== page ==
Kimberley Bird says the coronavirus pandemic has turned her into a more ethical, more environmentally-conscious consumer. And she is far from alone.
“This year has really kicked my awareness into overdrive,” says the 32-year-old, from Yeovil, in the South West of England.
“I look at products I’m using, and find more environmentally-friendly alternatives,” she says. “And I reuse whatever I can. Anything I don’t need, I donate or give away.”
With Covid-19 and the resulting lockdowns increasing work and financial insecurities for many of us, you might think that we have had to quietly drop our ethical and environmental concerns when shopping.
However, numerous reports and studies have in fact shown that the opposite is true, and that coronavirus has focused our minds on helping to create a better, healthier world.
Take a 2020 global survey by management consultancy firm Accenture. It said that consumers “have dramatically evolved”, and that 60% were reporting making more environmentally friendly, sustainable, or ethical purchases since the start of the pandemic. Accenture added that nine out of 10 of that percentage said were likely to continue doing so.
Meanwhile, a study by research group Kantar said that since Covid-19 sustainability was more of a concern for consumers than before the outbreak. And 65% of global respondents told a survey by pollsters Ipsos Mori “that it is important that climate change is prioritised in the economic recovery after coronavirus”.
Are we seeing an ethical and environmental consumer revolution that is here to stay?
“It’s clear that consumption is looking very different than it did [before Covid],” says Oliver Wright, global lead of consumer goods and services at Accenture.
“This is a black swan event [surprise occurrence that has a major, lasting impact]. It is making people think more about balancing what they buy, and how they spend their time, with global issues of sustainability.”
Ashley Turner has seen firsthand just how much consumer behaviour changed in 2020. She is the founder of New York-based Farmbox Direct, which since 2014 has posted boxes of organic fruit and vegetables to homes across the continental US.
She says that last year the firm saw its sales soar by more than 30 times 2019’s levels. “Overnight, the company had to shift operating elements to handle growth that would typically come over a few years, and with several million in marketing spend,” says Ms Turner.
Overall, the US organic products market was forecast to have seen sales rise by 9.5% last year to $252bn (£186bn). In the UK, the data for the Soil Association showed that sales were due to increase by exactly the same percentage, to £2.6bn, a 10-year high.
“The coronavirus has brought our food and farming systems sharply into focus, exposing the fragility of our food production systems, and inflexible supply chains,” says Clare McDermott, the Soil Association’s business development director.
“The next 10 years are critical for humanity, and our environment. Organic is key to developing resilient food and farming production that can restore nature, protect our soils, and help to tackle the climate crisis. All while providing healthy food for everyone.”
Reports on both sides of the Atlantic have also showed that since Covid more people are now choosing to shop locally, and from small businesses, which can reduce the environmental impact of food and other product deliveries, by cutting the length of supply chains.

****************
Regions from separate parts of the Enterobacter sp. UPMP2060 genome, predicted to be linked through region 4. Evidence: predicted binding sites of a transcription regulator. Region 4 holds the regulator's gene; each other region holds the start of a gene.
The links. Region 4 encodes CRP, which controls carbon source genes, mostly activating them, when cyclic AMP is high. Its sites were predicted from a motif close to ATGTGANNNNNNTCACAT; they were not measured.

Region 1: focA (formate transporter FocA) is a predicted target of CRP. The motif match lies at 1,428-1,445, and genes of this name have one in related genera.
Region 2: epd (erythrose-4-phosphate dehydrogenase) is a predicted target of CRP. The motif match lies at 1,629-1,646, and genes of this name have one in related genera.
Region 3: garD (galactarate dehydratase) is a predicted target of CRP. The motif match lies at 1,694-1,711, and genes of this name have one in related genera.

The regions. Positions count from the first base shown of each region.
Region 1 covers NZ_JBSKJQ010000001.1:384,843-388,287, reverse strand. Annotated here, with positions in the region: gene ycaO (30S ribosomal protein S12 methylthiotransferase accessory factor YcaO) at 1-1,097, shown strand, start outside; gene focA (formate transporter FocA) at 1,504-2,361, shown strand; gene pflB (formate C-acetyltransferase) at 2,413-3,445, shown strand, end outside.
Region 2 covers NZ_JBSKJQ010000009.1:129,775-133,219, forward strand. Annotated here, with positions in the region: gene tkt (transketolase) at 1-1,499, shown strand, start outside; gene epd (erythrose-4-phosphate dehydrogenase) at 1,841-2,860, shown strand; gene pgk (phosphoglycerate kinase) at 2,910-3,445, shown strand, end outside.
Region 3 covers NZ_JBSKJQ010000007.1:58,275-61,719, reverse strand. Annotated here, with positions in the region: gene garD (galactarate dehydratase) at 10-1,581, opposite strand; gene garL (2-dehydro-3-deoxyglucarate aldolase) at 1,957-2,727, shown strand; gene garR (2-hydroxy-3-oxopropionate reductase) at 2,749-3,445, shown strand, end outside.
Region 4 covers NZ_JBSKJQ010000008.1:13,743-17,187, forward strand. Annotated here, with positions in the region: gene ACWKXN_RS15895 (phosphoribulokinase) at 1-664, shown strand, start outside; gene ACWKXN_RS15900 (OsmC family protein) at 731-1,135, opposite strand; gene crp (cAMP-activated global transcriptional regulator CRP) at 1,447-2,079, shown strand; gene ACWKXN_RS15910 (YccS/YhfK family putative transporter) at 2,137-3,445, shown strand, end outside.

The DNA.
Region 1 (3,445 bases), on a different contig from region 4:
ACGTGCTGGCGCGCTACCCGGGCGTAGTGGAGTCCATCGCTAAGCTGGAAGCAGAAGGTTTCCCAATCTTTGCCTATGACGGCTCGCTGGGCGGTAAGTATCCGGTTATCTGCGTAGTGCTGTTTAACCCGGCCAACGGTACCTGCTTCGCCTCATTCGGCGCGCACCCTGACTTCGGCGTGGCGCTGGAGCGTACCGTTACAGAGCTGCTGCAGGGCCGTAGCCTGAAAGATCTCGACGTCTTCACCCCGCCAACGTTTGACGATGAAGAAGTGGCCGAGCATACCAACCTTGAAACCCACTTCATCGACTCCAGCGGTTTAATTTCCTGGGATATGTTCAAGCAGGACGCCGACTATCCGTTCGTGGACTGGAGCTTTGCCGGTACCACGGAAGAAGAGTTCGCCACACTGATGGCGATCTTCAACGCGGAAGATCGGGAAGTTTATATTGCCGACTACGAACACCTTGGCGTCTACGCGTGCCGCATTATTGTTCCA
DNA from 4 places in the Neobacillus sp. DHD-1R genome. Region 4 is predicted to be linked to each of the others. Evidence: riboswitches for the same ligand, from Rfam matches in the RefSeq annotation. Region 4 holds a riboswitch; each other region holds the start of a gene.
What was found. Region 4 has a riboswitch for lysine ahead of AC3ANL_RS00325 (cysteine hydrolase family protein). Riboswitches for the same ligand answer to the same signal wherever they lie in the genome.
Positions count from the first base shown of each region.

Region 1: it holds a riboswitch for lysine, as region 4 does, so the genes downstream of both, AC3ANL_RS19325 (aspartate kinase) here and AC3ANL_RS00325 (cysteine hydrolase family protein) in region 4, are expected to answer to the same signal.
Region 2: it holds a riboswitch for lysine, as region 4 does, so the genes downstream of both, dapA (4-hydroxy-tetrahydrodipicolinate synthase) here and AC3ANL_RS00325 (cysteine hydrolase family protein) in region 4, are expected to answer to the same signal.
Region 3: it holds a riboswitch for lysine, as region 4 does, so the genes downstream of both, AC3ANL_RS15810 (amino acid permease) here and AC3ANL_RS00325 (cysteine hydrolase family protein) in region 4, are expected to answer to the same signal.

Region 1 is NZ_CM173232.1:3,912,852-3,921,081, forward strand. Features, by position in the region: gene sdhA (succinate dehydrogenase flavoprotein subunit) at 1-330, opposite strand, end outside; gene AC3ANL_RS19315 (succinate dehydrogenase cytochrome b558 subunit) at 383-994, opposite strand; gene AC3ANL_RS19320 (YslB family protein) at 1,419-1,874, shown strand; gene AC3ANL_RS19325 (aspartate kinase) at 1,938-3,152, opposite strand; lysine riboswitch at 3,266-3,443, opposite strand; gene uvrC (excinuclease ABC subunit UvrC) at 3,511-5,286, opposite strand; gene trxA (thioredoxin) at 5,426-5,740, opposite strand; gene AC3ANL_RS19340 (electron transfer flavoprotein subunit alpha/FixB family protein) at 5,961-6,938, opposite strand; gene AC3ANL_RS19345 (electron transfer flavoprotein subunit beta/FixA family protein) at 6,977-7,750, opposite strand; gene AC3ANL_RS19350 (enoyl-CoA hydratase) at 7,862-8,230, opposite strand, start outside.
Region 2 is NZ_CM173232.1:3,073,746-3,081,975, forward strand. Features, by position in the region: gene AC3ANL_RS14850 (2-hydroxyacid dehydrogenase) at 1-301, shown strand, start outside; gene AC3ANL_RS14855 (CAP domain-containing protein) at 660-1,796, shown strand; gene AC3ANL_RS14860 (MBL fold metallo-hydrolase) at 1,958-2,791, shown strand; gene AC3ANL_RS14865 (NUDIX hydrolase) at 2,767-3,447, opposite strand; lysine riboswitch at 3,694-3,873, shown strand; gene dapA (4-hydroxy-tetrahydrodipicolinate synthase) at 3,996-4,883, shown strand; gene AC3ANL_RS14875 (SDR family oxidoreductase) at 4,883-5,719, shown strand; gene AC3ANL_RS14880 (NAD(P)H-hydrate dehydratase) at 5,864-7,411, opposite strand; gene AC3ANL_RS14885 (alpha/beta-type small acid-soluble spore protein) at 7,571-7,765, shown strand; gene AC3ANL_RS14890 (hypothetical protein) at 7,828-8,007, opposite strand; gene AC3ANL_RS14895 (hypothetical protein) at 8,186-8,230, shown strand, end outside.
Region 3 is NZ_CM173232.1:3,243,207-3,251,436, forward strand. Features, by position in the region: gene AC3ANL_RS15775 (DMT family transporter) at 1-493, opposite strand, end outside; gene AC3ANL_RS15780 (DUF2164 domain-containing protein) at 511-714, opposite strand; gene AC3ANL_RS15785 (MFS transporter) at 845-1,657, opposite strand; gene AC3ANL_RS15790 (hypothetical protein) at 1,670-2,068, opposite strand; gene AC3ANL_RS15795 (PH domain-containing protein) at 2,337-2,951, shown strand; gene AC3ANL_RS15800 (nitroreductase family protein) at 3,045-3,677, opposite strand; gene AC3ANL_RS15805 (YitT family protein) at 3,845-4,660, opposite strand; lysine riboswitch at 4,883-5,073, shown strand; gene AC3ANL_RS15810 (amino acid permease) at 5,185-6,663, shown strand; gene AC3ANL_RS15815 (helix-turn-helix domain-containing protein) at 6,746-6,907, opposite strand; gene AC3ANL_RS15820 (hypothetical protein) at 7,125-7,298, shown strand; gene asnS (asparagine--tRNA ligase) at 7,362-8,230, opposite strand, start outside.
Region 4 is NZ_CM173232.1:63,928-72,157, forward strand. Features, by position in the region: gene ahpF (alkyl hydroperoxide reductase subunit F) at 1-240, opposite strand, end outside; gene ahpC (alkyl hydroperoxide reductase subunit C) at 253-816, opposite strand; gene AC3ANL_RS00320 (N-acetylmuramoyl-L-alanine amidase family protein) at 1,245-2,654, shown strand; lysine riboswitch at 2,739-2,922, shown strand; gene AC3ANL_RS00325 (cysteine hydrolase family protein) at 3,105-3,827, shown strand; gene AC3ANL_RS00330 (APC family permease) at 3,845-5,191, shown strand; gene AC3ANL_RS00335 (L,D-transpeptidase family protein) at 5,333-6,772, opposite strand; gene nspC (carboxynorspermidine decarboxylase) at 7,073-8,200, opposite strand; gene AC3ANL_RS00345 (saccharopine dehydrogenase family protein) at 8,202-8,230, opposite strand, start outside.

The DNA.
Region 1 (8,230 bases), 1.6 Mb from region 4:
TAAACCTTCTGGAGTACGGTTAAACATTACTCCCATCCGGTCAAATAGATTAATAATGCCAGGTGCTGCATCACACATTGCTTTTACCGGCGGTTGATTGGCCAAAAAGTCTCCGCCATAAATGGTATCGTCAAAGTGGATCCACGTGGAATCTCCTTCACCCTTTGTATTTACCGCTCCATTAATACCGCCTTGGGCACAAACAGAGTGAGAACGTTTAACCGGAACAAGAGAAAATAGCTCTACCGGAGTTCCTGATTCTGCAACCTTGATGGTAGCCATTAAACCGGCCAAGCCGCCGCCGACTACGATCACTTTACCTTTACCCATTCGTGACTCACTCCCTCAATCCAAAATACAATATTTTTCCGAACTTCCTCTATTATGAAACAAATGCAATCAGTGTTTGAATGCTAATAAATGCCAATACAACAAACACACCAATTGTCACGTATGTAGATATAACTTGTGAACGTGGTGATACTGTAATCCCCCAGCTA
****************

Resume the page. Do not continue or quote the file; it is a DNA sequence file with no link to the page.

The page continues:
Norrina Meechan is one such person. And although the 50-year-old from Lennoxtown, near Glasgow, had a very specific reason for starting to shop more locally last year, she says she is going to keep it up after the pandemic.
At the start of the UK’s first lockdown, she was recovering from a caesarean section, and so couldn’t drive to the shops. She found the solution on her local Facebook Marketplace pages.
“I get fresh fruit and veg delivered by a local supplier, and use a nearby butcher,” she says. “I’ve also bought some ready to cook meals from a local hotel when they had to adapt.
“I know how much of a difference it makes to the business owners, their families and staff. And there is great variety.”
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Reports have also shown that sales of vegan food soared during last year’s lockdowns. In the US, trade group Plant Based Food Association said that during last year’s first lockdowns sales of vegan products rose by 90%. Meanwhile, UK food website The Vegan Kind, said its sales tripled last year.
The increased ethical concern now applied to the food industry appears to be mirrored in the clothing sector.
UK children’s clothing firm Frugi makes its clothes solely from organic cotton and recycled plastic, and says it saw sales rise 60% last year, led by online orders.
“Covid has heightened people’s awareness of environmental issues,” says founder Julia Reynolds, who previously in her career created the Florence and Fred fashion brand for Tesco.
“During the lockdowns, people spend more time with their families, more time outdoors, more time enjoying the simple things in life. Not having the air traffic or road noise, hearing the birds sing – it is poignant. I think the experience has escalated the sustainability movement.”
But is this increased ethical and environmental consumerism really here to stay? Karine Trinquetel from Kantar’s sustainable transformation unit, believes so.
“During past recessions, we have seen a decline in people placing sustainability as a priority,” she says. “This time around the story looks different.
“People’s views on sustainability have become reinforced, even accelerated. We are at a tipping point. All around the world, people are expressing an appetite for change.”
Back in Yeovil, Ms Bird agrees. “Small changes can add up to much bigger ones,” she says.
“Before you know it you’re thinking about everything you do. If everyone made one small change that would be millions of changes.”